Identity & Financial Theft an International Crisis

A few countries have recently been named as having the highest rates of cyber crime worldwide. The list includes Canada, the United States, the United Kingdom, and Australia. But organized online theft is not limited to these most attractive places. The threat of identity and financial theft is an international crisis.

Zambia

Organized cyber crime has begun targeting banks in Zambia. Account holders are warned to proceed with caution when using ATM machines in particular. Authorities reported that foreign crime rings are also training Zambian hackers in perpetrating online fraud.

Qatar

This small state has become a prime target of malware, phishing and DDoS attacks in the past year. The motivation is primarily political and financial, the country being the most prosperous in the region. Malware attacks have been recorded throughout the Gulf region, but focused on Qatar. The attacks target individuals almost exclusively. The goal is access to individual bank accounts. Some financial institutions have also been targeted and breached. The cost of security breaches is difficult to determine, but the business cost of a crippled system equates to a total loss of income and productivity for as long as the system is down. Further costs multiply depending on response times and how many people have been victimized by the spread of the infection.

South Africa

Companies and government departments in South Africa are at great risk of losing their financial security. Billions of rand are at risk of being stolen by hackers in the current state of security in the country. 80% of successful hacks have been traced to organized cyber crime. The rings are going after the financial and personal data of individuals through companies. The most vulnerable sectors are the government, banking, and telecommunications companies, which lost almost 3 billion rand to hacker theft in the past year. This does not include the additional costs of investigating the crimes, compensating consumers, and rebuilding infrastructure. Over 10,000 cases of bank account theft were reported that year with loses of almost 100 million rand. Phishing attacks and social engineering attacks through sites like Facebook are costing South Africans millions as well. Trained hackers are using dep mining techniques to bypass security features and gain access to online accounts. Cloning has become common and is now widely used on social media sites.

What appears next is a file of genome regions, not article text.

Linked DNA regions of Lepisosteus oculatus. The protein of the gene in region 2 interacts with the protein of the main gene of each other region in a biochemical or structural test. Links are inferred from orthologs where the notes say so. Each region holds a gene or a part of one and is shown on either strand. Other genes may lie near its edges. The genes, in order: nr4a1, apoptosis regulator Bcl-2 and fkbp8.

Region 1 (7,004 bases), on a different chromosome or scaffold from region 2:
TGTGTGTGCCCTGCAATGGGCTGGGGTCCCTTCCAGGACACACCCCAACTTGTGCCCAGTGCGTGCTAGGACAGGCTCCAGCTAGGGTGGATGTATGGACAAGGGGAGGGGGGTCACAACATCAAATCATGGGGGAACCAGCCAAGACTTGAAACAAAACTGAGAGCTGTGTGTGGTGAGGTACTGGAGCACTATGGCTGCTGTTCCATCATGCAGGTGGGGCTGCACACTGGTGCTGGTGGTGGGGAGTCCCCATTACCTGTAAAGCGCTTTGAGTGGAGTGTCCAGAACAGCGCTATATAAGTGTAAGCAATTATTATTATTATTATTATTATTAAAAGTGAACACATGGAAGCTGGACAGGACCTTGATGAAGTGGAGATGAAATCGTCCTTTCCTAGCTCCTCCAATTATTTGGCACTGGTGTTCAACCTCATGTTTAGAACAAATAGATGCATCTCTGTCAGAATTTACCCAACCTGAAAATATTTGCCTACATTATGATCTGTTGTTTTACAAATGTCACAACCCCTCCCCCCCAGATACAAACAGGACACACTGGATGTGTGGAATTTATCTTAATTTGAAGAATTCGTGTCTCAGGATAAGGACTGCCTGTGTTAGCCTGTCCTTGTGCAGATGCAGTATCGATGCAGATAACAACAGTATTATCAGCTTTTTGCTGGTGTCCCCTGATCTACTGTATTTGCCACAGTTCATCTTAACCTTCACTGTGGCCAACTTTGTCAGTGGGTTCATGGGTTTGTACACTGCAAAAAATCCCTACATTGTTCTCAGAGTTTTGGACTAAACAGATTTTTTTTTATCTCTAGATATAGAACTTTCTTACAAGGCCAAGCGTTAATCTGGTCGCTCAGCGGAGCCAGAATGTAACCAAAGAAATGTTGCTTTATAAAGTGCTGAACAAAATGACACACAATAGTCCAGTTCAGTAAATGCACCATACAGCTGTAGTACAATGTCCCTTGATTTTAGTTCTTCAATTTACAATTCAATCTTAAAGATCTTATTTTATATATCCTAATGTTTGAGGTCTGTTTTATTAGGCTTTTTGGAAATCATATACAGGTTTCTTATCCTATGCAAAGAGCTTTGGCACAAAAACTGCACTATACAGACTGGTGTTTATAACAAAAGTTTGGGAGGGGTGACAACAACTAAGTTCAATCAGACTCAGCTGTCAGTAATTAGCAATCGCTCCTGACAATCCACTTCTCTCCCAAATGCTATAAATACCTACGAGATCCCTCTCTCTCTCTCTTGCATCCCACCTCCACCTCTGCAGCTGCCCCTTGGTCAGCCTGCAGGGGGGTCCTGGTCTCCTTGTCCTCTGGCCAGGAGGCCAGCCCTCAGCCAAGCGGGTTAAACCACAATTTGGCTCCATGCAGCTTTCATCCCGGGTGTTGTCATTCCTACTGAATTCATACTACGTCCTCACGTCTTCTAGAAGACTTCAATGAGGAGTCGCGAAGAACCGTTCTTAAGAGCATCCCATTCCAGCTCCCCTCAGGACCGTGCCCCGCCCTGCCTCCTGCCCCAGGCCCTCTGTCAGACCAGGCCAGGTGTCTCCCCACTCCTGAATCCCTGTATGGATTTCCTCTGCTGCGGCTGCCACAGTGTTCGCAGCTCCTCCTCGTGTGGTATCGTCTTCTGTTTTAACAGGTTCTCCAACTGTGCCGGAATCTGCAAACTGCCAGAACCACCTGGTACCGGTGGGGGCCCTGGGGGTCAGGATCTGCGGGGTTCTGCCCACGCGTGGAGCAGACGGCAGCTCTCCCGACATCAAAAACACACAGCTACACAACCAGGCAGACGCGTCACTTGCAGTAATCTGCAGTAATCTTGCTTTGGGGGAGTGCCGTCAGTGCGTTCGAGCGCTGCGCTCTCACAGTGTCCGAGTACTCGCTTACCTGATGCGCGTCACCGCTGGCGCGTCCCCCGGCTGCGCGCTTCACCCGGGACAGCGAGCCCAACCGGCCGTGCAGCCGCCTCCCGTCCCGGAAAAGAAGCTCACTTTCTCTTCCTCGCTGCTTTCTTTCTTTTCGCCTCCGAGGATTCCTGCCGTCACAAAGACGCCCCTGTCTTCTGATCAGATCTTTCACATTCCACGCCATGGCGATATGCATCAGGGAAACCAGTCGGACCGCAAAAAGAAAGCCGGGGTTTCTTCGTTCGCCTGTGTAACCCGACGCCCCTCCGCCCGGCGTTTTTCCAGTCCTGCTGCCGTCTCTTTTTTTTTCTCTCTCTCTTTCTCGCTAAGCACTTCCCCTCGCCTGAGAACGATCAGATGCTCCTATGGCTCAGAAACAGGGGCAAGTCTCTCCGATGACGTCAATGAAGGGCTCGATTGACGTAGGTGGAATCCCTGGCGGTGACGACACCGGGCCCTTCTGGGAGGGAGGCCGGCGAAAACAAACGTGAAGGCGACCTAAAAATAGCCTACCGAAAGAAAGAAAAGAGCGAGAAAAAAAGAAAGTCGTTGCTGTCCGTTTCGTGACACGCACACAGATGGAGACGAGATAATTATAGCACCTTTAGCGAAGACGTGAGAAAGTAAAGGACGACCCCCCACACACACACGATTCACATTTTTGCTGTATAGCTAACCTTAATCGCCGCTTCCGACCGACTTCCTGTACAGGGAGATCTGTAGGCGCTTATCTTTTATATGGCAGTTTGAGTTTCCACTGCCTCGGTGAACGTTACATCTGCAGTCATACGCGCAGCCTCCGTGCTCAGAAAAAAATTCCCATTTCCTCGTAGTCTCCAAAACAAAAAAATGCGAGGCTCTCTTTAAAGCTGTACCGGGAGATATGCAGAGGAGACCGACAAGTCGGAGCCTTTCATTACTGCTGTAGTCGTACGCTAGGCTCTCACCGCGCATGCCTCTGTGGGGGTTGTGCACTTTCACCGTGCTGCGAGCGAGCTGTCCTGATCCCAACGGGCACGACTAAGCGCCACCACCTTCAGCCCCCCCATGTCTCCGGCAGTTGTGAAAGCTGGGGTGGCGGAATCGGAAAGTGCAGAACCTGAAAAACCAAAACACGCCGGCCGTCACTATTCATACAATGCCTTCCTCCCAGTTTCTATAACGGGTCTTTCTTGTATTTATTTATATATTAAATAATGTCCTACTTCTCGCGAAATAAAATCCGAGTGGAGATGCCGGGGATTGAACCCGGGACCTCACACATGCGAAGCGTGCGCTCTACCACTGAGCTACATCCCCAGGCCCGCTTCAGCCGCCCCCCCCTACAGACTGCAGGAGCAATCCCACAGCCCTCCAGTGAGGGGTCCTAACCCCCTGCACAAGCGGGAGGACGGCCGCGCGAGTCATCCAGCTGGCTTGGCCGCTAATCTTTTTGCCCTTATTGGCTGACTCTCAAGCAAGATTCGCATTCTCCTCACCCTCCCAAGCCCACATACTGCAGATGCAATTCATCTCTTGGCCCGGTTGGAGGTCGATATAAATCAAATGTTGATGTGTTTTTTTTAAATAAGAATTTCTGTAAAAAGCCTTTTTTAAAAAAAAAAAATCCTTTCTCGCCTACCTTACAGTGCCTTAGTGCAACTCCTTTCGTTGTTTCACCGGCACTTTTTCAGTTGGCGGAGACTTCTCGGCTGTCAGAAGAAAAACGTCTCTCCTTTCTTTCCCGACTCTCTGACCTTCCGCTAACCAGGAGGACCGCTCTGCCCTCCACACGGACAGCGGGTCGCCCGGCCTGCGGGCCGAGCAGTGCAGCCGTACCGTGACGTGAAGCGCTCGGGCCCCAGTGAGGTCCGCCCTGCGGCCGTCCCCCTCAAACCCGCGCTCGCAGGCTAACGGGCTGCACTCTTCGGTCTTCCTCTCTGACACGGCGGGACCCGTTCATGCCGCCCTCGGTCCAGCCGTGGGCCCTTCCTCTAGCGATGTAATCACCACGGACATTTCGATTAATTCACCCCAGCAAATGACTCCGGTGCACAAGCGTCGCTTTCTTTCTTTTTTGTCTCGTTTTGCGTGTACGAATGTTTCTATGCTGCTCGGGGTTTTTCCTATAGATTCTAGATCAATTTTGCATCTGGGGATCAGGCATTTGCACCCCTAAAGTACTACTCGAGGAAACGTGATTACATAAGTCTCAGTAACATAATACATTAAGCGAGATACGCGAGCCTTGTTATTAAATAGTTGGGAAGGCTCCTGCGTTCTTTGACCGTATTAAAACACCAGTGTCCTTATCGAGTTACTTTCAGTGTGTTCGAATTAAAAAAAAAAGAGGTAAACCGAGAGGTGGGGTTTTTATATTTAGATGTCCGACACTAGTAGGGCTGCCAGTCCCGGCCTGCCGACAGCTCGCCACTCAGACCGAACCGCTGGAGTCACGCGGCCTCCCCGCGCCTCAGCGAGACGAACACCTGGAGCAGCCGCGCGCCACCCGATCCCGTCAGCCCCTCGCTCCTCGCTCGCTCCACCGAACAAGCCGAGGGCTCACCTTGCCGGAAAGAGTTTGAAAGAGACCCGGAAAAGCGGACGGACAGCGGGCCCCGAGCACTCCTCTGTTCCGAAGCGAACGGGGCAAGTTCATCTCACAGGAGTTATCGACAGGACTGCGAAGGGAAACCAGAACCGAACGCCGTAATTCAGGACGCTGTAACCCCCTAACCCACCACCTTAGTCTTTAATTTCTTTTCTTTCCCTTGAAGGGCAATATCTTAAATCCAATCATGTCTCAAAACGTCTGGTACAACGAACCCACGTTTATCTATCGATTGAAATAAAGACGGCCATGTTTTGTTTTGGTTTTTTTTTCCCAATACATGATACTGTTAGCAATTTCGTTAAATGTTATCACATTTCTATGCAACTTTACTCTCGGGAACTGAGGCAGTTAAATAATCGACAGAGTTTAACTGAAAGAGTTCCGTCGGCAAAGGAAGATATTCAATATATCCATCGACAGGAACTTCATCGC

The United States and the United Kingdom

Four London hackers were arrested last week for attacks on Pentagon and NATO computers. They successfully stole confidential information, account passwords, and credit card data, then crashed the computer systems they had breached. Investigations revealed that the same gang had boasted of successful attacks on Sony, the FBI, and the British Serious Organized Crime Agency. The damage done by these four was called financially and personally catastrophic by the judge who heard the case. The loses sustained from their 7 month long hacking spree amount to millions of pounds. Their victims include over 26 million Sony customers, 74,000 X-Factor applicants, Arizona State police officers, News International, PBS, Nintendo, 20th Century Fox, the NHS, and other high-profile targets as suggested by the group’s Twitter followers. The group, LulzSec, acquired hacking tools freely on the internet. Three of the four were teenagers at the time the crimes were committed. One of the hackers controlled a botnet of over one million computers around the world, used for DDoS attacks.

Macau

Reported cases of cyber theft are up 55% in Macau since January alone. A lack of awareness and action on the part of individuals and businesses is mostly to blame. Suspects arrested for some of the crimes are locals, with a few from Hong Kong and mainland China. One attack manned by 17 hackers targeted a local casino. Another 4-man hack accessed casino customer data and accounts, resulting in a MOP15 million loss. Due to low awareness among individual internet users, attacks on individuals have become easy. Company employees are one major liability as they commonly take sensitive data outside the office network without knowing the consequences.

These are just a few details from the most recent cyber incident reports. But the losses are staggering, and the most affected are ordinary consumers. Lawmakers in these places have been working for years with online security experts and businesses to find ways to better secure online traffic. The progressive increase in online crime has shown that these attempts have been less than successful. Security experts are now calling in individuals to do their part to secure their online transactions. It is no longer safe to use the internet without added protection. They are increasingly backing the use of personal virtual private networks as necessary additional security for every consumer.

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